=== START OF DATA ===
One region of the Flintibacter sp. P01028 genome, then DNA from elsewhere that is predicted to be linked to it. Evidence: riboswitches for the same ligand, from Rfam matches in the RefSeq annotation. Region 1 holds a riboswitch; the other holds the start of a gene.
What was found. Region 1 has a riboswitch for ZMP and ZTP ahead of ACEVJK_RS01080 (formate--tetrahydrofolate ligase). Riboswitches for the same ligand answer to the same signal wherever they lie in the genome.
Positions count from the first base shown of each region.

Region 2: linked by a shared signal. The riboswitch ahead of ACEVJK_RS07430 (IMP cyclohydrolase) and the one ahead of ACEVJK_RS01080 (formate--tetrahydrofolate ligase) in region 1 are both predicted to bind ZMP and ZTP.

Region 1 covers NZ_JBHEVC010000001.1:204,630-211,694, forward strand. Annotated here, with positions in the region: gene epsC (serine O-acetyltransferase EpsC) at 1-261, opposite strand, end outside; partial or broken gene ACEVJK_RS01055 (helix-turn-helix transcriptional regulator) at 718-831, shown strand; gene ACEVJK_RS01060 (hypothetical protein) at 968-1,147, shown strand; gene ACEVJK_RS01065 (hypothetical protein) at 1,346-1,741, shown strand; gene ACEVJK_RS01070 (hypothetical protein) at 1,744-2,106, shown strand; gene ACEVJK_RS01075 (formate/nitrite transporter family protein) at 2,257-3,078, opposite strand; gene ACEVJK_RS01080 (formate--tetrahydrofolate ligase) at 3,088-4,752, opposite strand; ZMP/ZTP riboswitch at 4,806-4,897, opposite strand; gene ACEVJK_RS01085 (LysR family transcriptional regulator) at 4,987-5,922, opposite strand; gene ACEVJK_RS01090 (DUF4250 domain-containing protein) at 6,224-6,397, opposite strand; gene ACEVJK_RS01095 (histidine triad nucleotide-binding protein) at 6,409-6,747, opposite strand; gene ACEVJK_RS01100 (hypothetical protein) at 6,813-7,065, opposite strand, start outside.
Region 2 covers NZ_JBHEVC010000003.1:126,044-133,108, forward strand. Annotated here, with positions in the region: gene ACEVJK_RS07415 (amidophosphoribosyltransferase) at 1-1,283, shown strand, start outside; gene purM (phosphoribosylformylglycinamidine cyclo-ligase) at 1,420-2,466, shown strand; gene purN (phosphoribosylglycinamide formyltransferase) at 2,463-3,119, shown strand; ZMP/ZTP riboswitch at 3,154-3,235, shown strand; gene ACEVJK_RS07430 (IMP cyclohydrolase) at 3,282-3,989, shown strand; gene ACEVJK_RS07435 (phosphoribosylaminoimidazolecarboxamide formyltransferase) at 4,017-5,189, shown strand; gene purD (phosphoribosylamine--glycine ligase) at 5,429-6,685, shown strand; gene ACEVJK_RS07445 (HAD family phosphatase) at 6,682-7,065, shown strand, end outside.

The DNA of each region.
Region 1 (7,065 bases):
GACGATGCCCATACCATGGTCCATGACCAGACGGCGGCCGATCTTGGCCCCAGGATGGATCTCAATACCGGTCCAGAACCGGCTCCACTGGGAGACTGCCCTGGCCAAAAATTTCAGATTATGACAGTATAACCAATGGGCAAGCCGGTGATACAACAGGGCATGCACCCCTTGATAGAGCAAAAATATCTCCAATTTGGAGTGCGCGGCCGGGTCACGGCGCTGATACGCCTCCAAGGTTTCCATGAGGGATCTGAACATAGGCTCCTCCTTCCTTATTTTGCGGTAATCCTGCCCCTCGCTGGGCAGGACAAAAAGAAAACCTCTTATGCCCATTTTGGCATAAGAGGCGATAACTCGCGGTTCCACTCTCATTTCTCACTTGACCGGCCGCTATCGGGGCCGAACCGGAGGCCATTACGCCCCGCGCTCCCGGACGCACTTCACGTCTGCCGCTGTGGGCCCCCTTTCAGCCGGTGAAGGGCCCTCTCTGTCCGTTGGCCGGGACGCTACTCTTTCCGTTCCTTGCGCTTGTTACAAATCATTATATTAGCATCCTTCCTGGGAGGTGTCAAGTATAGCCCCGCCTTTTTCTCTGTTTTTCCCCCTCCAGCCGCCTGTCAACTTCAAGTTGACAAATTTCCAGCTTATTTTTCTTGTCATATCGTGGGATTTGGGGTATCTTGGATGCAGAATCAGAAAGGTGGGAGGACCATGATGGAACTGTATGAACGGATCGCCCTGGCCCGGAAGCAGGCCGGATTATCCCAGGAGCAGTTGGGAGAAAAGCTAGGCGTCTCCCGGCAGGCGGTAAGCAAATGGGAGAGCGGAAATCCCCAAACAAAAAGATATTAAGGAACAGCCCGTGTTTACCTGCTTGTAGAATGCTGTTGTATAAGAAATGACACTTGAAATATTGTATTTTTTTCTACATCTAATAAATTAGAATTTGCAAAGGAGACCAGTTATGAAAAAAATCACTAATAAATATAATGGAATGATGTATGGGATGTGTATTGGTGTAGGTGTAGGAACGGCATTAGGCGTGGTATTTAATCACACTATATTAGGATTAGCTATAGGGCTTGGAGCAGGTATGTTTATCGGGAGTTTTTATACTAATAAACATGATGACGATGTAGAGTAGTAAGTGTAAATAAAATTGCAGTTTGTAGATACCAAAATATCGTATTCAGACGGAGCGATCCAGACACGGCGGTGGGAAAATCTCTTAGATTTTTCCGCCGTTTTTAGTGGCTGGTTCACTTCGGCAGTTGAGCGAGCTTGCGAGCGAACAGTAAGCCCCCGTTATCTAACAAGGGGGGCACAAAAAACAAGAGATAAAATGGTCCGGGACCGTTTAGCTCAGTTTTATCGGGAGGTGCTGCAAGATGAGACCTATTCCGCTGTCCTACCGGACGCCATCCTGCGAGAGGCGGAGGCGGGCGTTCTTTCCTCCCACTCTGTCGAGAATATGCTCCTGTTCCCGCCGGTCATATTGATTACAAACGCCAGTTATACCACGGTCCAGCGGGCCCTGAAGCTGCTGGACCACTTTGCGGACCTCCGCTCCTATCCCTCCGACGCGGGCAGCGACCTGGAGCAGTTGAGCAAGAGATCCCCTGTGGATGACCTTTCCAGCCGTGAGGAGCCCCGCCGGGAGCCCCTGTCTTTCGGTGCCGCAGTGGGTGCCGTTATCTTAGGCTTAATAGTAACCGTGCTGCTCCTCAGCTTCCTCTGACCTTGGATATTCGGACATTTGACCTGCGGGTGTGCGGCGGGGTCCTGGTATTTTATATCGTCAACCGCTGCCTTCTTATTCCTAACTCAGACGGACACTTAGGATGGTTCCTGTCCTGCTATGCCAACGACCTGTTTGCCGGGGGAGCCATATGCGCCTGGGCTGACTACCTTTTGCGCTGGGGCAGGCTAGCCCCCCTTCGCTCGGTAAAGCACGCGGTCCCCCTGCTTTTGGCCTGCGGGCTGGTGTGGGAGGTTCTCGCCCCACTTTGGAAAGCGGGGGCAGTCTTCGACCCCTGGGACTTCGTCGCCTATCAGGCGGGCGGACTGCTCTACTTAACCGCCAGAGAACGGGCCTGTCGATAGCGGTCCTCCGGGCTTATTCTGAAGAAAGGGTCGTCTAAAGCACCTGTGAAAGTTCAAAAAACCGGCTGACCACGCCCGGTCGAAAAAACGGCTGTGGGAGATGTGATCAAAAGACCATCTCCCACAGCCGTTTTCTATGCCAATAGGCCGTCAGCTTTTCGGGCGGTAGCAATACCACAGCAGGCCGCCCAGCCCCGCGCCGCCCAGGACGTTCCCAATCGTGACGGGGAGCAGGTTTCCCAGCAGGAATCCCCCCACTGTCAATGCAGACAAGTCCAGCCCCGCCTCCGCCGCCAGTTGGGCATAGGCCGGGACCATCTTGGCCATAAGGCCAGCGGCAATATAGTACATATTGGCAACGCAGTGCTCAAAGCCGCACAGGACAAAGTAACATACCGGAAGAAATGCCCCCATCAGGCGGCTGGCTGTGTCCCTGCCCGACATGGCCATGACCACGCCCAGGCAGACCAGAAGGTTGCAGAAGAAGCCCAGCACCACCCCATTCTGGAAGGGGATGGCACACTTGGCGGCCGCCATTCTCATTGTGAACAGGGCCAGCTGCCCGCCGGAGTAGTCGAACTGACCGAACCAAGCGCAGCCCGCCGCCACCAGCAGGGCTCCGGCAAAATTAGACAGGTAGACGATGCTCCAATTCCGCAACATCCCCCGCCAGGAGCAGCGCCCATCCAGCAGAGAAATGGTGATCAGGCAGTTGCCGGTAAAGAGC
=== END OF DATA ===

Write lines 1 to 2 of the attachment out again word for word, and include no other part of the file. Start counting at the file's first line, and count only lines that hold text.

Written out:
One region of the Flintibacter sp. P01028 genome, then DNA from elsewhere that is predicted to be linked to it. Evidence: riboswitches for the same ligand, from Rfam matches in the RefSeq annotation. Region 1 holds a riboswitch; the other holds the start of a gene.
What was found. Region 1 has a riboswitch for ZMP and ZTP ahead of ACEVJK_RS01080 (formate--tetrahydrofolate ligase). Riboswitches for the same ligand answer to the same signal wherever they lie in the genome.